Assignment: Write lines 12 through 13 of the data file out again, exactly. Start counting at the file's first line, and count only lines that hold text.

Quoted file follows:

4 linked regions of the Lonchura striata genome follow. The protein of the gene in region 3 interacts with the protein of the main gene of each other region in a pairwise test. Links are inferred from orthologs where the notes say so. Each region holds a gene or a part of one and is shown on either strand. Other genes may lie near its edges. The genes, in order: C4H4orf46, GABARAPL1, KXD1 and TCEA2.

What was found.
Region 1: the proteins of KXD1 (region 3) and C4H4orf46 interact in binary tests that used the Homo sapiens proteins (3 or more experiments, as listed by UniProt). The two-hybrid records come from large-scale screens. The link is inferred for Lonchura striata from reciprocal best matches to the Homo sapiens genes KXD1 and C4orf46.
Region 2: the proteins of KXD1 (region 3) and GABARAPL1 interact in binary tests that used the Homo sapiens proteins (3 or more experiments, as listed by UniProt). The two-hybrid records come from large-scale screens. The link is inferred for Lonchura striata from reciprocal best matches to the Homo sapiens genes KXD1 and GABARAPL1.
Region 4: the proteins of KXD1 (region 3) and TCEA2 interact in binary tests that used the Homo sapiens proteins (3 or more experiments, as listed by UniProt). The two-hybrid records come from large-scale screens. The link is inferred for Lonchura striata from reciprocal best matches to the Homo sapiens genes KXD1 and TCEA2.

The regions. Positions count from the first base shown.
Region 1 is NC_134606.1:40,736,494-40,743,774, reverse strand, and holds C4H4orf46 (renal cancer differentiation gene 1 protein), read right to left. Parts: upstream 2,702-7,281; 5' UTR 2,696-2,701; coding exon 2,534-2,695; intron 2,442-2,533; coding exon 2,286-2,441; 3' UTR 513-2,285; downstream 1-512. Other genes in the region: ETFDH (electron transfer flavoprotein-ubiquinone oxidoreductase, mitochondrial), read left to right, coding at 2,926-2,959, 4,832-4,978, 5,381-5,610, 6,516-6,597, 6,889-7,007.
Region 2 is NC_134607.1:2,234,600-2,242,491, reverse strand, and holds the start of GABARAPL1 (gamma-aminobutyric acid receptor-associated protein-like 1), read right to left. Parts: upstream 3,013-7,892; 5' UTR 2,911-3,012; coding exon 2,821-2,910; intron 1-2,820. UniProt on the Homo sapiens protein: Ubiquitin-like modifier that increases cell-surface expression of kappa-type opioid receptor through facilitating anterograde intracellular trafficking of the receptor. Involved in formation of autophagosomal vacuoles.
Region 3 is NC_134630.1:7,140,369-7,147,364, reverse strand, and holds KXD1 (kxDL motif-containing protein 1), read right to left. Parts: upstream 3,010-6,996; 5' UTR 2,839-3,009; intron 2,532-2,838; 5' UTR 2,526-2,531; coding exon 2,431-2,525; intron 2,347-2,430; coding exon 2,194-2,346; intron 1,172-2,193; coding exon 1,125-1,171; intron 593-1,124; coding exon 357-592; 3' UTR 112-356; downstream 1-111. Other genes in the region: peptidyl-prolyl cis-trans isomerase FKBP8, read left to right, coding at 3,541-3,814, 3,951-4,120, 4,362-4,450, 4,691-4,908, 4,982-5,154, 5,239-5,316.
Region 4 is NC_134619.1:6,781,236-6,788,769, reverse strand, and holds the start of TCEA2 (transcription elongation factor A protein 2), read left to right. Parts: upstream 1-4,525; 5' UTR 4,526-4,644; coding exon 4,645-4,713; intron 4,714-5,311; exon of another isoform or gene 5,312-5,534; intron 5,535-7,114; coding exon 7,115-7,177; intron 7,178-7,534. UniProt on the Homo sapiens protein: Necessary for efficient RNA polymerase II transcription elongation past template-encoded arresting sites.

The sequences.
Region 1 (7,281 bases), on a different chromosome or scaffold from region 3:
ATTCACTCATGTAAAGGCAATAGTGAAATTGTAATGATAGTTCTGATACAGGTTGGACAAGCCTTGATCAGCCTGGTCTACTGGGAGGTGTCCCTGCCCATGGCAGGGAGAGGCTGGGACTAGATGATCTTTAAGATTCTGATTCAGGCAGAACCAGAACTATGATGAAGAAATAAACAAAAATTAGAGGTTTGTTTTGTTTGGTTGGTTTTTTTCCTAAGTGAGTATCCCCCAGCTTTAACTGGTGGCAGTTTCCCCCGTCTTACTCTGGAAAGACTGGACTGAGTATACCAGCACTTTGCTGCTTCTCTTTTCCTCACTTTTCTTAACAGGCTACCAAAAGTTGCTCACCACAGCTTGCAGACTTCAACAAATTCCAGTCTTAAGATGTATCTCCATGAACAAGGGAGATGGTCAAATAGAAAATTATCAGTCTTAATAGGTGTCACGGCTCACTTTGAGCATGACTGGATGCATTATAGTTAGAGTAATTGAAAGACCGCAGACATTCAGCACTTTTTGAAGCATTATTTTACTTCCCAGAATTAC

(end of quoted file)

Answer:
Region 1 (7,281 bases), on a different chromosome or scaffold from region 3:
ATTCACTCATGTAAAGGCAATAGTGAAATTGTAATGATAGTTCTGATACAGGTTGGACAAGCCTTGATCAGCCTGGTCTACTGGGAGGTGTCCCTGCCCATGGCAGGGAGAGGCTGGGACTAGATGATCTTTAAGATTCTGATTCAGGCAGAACCAGAACTATGATGAAGAAATAAACAAAAATTAGAGGTTTGTTTTGTTTGGTTGGTTTTTTTCCTAAGTGAGTATCCCCCAGCTTTAACTGGTGGCAGTTTCCCCCGTCTTACTCTGGAAAGACTGGACTGAGTATACCAGCACTTTGCTGCTTCTCTTTTCCTCACTTTTCTTAACAGGCTACCAAAAGTTGCTCACCACAGCTTGCAGACTTCAACAAATTCCAGTCTTAAGATGTATCTCCATGAACAAGGGAGATGGTCAAATAGAAAATTATCAGTCTTAATAGGTGTCACGGCTCACTTTGAGCATGACTGGATGCATTATAGTTAGAGTAATTGAAAGACCGCAGACATTCAGCACTTTTTGAAGCATTATTTTACTTCCCAGAATTAC